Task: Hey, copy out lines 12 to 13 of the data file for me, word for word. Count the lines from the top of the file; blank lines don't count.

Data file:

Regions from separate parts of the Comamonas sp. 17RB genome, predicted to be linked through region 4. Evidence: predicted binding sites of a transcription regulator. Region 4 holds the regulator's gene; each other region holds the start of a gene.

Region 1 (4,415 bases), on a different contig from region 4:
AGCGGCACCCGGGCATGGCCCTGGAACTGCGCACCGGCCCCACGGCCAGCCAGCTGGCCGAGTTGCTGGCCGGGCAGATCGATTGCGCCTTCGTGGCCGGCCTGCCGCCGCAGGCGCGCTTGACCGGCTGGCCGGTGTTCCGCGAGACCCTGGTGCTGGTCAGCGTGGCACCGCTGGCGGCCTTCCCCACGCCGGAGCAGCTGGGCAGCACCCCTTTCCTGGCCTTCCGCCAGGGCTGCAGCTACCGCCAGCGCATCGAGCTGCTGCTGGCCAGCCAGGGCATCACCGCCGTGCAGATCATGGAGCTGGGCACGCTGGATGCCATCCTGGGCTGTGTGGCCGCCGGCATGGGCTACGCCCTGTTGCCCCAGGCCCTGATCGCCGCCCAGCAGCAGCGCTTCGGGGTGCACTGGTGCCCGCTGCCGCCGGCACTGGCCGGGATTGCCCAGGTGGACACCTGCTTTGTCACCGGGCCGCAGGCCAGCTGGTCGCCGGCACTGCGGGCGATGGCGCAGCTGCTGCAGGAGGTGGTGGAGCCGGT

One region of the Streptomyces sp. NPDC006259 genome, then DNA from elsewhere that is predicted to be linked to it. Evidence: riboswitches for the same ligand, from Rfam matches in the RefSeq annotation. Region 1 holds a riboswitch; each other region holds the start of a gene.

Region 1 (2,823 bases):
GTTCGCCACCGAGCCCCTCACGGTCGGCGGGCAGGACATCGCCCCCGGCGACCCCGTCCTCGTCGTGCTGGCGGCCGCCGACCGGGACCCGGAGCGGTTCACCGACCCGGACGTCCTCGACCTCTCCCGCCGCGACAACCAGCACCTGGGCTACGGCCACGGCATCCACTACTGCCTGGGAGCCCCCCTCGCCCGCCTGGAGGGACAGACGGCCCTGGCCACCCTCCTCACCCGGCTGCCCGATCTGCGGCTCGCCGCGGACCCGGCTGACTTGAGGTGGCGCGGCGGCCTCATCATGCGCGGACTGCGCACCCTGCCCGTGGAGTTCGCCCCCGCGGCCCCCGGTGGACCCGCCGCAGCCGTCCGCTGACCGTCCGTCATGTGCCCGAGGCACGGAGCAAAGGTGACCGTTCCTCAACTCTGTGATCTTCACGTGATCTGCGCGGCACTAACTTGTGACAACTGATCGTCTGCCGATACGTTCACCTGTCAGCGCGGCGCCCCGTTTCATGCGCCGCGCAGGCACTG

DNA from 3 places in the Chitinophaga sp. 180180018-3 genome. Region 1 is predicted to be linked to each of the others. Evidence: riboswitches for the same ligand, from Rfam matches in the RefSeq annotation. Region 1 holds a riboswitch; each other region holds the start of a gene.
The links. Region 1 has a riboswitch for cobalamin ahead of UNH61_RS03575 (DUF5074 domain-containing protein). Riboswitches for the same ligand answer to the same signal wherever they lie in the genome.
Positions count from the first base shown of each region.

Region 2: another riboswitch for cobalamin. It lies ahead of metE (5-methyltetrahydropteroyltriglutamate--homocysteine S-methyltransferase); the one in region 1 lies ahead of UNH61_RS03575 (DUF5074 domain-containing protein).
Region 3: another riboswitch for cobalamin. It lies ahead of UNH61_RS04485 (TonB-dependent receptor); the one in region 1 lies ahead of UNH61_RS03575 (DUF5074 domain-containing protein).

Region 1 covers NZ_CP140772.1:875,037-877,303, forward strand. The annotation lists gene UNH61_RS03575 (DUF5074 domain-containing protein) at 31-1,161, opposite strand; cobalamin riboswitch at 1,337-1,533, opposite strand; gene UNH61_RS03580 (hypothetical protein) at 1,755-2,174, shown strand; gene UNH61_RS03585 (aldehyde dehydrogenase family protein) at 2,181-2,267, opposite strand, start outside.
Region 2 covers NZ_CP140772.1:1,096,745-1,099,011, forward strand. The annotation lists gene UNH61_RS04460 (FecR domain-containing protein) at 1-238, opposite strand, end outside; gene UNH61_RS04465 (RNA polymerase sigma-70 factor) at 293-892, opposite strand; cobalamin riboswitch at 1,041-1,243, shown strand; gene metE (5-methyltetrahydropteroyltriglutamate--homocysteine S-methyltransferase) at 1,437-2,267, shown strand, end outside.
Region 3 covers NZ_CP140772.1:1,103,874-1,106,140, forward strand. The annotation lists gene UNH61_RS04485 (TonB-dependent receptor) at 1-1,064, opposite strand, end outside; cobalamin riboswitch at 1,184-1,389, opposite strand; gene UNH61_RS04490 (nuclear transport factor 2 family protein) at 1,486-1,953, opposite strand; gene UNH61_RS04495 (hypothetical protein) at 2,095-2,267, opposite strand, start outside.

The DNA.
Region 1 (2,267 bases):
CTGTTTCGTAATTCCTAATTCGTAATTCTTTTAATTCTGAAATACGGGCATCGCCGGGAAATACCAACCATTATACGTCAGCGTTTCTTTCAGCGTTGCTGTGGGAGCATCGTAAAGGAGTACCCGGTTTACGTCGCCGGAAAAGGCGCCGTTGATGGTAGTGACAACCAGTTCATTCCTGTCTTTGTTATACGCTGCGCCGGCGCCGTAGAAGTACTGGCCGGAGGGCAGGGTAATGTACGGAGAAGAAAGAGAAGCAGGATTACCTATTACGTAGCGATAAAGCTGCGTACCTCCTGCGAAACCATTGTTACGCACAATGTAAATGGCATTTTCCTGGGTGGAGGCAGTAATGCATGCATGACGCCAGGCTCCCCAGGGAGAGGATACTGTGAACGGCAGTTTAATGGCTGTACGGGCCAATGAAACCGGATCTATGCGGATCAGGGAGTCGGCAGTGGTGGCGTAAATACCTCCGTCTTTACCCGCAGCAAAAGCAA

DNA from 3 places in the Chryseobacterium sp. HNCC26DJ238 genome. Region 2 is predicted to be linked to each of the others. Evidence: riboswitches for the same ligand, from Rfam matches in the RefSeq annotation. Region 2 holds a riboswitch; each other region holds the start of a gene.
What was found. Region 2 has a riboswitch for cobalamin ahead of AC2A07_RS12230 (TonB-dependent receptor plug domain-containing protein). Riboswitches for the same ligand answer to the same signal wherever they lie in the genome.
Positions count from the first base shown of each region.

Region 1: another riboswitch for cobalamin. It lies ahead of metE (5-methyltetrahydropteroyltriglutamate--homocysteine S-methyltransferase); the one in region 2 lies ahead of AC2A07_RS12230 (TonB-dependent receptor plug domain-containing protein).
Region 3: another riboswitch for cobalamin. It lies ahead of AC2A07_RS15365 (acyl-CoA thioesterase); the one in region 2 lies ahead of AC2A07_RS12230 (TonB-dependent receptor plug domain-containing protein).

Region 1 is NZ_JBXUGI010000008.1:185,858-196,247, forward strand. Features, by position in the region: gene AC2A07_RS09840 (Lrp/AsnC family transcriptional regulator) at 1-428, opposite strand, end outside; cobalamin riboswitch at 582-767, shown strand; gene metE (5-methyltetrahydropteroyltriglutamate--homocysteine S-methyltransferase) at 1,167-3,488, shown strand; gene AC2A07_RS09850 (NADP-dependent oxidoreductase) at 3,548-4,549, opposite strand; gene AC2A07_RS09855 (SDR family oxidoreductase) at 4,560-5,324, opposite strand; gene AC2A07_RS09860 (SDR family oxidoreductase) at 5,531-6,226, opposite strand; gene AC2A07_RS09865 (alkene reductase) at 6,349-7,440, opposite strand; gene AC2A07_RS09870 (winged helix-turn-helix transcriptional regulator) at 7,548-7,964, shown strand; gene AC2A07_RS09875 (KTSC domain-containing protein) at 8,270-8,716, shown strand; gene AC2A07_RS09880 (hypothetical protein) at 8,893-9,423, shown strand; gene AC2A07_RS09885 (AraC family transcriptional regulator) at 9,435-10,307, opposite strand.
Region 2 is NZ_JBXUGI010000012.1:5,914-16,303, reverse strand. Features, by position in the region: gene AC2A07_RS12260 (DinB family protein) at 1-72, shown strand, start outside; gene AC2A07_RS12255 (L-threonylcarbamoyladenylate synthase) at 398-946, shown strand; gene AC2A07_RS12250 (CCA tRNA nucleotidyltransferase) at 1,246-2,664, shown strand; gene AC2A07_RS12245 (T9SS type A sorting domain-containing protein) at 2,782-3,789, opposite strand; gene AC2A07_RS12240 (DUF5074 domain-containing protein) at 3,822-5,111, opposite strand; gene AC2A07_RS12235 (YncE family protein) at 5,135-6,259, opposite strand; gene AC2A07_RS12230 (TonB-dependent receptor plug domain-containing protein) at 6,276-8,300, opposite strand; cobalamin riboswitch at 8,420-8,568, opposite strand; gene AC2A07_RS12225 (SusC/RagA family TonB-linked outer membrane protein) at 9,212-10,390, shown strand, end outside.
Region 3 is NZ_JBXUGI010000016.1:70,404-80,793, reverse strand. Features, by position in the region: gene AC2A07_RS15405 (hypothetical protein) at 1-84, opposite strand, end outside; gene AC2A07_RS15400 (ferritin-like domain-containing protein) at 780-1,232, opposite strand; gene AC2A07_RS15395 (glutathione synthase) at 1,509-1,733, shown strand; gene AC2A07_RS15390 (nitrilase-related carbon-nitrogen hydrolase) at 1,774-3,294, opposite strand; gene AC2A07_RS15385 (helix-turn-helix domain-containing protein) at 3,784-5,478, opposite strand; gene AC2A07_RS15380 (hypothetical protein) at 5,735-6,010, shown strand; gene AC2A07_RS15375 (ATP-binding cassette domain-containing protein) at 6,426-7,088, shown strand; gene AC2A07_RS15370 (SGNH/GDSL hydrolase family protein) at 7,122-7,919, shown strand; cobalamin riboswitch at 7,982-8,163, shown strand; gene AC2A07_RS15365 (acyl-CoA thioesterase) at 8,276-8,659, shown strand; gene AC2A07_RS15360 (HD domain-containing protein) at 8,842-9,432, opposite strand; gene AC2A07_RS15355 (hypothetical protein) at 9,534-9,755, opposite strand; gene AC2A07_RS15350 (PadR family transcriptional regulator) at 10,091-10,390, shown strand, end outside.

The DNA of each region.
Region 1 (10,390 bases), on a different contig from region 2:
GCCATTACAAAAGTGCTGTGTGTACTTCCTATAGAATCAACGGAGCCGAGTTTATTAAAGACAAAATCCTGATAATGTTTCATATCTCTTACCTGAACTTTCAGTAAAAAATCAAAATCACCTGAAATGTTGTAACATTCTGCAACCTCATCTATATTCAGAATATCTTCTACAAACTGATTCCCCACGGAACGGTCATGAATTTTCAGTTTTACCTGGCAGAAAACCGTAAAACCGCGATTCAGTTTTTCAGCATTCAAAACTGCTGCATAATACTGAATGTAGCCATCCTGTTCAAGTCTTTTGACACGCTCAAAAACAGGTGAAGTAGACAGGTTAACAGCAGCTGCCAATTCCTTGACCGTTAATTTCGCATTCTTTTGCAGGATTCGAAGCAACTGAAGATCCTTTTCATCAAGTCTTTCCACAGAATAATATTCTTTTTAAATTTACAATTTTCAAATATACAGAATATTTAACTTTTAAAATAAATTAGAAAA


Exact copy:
Region 1 covers NZ_CP140772.1:875,037-877,303, forward strand. The annotation lists gene UNH61_RS03575 (DUF5074 domain-containing protein) at 31-1,161, opposite strand; cobalamin riboswitch at 1,337-1,533, opposite strand; gene UNH61_RS03580 (hypothetical protein) at 1,755-2,174, shown strand; gene UNH61_RS03585 (aldehyde dehydrogenase family protein) at 2,181-2,267, opposite strand, start outside.
Region 2 covers NZ_CP140772.1:1,096,745-1,099,011, forward strand. The annotation lists gene UNH61_RS04460 (FecR domain-containing protein) at 1-238, opposite strand, end outside; gene UNH61_RS04465 (RNA polymerase sigma-70 factor) at 293-892, opposite strand; cobalamin riboswitch at 1,041-1,243, shown strand; gene metE (5-methyltetrahydropteroyltriglutamate--homocysteine S-methyltransferase) at 1,437-2,267, shown strand, end outside.